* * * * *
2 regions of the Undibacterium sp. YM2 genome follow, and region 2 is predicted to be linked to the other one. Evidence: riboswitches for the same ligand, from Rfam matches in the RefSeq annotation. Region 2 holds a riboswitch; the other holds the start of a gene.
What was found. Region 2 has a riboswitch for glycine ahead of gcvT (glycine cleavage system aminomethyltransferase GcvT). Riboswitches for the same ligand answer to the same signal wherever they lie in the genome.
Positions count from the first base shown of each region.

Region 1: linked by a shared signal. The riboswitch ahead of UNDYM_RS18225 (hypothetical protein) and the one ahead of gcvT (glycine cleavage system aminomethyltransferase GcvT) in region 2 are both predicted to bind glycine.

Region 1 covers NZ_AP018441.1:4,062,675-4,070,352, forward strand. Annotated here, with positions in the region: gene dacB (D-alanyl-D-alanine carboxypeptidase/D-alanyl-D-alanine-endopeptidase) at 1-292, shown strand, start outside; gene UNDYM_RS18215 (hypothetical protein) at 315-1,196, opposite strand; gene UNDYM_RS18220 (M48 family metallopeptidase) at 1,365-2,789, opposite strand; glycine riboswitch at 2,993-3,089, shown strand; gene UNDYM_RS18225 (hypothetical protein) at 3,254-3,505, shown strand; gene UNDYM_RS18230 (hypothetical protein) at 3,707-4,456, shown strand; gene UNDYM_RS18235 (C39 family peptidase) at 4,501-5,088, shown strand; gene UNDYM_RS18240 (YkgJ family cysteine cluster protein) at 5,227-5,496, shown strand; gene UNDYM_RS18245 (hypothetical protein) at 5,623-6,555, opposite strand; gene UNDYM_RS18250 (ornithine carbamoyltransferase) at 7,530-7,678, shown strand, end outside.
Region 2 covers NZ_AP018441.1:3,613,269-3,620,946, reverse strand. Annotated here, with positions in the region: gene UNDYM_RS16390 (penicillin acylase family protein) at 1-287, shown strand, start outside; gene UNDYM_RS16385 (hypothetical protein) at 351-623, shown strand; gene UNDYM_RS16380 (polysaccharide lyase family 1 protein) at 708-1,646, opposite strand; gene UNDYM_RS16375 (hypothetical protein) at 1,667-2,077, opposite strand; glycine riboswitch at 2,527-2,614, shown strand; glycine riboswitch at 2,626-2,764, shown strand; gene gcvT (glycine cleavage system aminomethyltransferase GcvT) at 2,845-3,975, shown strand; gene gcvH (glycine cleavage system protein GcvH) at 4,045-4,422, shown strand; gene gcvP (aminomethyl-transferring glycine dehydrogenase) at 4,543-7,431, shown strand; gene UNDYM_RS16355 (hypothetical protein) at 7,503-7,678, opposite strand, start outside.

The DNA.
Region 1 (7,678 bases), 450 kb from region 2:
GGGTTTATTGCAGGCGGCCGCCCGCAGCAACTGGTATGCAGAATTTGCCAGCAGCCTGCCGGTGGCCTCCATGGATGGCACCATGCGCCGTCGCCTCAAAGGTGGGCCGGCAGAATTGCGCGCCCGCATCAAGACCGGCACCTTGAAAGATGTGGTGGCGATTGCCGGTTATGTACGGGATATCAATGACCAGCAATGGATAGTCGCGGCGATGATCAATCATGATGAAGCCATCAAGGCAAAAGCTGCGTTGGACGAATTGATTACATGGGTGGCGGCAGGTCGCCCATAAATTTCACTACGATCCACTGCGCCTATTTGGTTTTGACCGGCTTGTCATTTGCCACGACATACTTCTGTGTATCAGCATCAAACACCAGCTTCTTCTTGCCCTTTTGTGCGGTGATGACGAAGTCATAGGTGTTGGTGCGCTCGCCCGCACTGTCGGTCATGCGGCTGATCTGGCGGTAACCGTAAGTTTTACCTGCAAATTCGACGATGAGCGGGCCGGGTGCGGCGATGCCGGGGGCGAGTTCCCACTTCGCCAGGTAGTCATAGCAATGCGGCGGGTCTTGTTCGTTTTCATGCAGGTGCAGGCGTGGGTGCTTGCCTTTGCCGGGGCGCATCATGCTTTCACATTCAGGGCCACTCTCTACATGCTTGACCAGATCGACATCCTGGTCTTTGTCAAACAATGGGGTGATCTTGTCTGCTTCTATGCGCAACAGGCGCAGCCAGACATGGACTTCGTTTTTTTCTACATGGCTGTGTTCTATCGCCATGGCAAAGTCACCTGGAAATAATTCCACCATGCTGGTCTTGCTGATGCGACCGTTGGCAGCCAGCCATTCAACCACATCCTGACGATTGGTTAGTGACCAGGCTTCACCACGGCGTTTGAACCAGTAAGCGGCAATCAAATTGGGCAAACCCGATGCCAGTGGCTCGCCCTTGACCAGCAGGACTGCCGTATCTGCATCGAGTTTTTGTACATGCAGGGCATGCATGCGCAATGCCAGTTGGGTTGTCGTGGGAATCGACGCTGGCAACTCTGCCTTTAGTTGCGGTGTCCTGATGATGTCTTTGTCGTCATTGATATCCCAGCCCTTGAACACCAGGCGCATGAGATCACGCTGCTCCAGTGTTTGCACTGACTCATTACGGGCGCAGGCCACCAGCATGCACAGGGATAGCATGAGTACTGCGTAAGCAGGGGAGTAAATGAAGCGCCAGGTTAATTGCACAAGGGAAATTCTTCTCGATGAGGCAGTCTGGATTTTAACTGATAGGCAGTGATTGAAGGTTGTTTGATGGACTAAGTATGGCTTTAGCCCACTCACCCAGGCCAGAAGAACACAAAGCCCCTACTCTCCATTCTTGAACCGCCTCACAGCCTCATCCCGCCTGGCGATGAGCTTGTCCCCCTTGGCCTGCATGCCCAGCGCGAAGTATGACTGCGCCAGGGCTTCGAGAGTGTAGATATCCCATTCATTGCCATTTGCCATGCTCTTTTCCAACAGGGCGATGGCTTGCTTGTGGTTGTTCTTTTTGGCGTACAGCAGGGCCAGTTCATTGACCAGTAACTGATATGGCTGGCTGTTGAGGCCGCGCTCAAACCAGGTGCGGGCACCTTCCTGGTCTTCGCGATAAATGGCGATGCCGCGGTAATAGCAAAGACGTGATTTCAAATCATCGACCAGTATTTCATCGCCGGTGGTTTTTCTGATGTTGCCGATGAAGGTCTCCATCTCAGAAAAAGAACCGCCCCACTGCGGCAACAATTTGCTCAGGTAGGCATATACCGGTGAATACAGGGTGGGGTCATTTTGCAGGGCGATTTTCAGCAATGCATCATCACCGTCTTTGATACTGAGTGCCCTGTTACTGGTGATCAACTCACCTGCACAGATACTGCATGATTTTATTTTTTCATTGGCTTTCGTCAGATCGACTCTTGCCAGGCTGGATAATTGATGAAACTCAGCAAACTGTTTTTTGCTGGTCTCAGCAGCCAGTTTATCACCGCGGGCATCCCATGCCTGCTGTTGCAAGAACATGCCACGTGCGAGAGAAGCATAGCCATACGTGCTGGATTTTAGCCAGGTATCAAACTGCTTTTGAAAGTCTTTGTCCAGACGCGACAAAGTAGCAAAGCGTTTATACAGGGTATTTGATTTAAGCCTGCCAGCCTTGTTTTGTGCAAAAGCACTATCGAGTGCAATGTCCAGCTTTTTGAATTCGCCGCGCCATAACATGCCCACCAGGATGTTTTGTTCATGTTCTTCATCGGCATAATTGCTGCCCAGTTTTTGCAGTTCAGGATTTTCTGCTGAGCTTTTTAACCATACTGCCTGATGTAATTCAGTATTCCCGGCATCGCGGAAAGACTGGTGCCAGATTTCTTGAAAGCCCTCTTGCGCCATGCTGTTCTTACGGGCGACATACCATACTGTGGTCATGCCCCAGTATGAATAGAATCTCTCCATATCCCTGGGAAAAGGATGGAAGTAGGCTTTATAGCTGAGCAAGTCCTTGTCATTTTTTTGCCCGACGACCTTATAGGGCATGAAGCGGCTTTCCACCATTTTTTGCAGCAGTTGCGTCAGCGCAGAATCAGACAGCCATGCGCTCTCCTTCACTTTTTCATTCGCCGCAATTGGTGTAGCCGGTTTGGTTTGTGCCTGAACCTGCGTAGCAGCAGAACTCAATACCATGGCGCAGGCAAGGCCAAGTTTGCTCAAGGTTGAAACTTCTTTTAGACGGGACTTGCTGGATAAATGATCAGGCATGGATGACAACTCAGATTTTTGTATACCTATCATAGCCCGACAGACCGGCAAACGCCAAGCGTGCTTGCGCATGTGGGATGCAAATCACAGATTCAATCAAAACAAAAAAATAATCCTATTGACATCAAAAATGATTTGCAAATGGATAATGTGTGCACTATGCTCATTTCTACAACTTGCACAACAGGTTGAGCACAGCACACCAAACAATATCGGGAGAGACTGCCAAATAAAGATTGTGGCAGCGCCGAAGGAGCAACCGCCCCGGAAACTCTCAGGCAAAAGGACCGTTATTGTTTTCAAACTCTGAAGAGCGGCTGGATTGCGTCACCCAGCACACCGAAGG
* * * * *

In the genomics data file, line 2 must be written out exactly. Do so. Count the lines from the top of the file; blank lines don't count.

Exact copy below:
What was found. Region 2 has a riboswitch for glycine ahead of gcvT (glycine cleavage system aminomethyltransferase GcvT). Riboswitches for the same ligand answer to the same signal wherever they lie in the genome.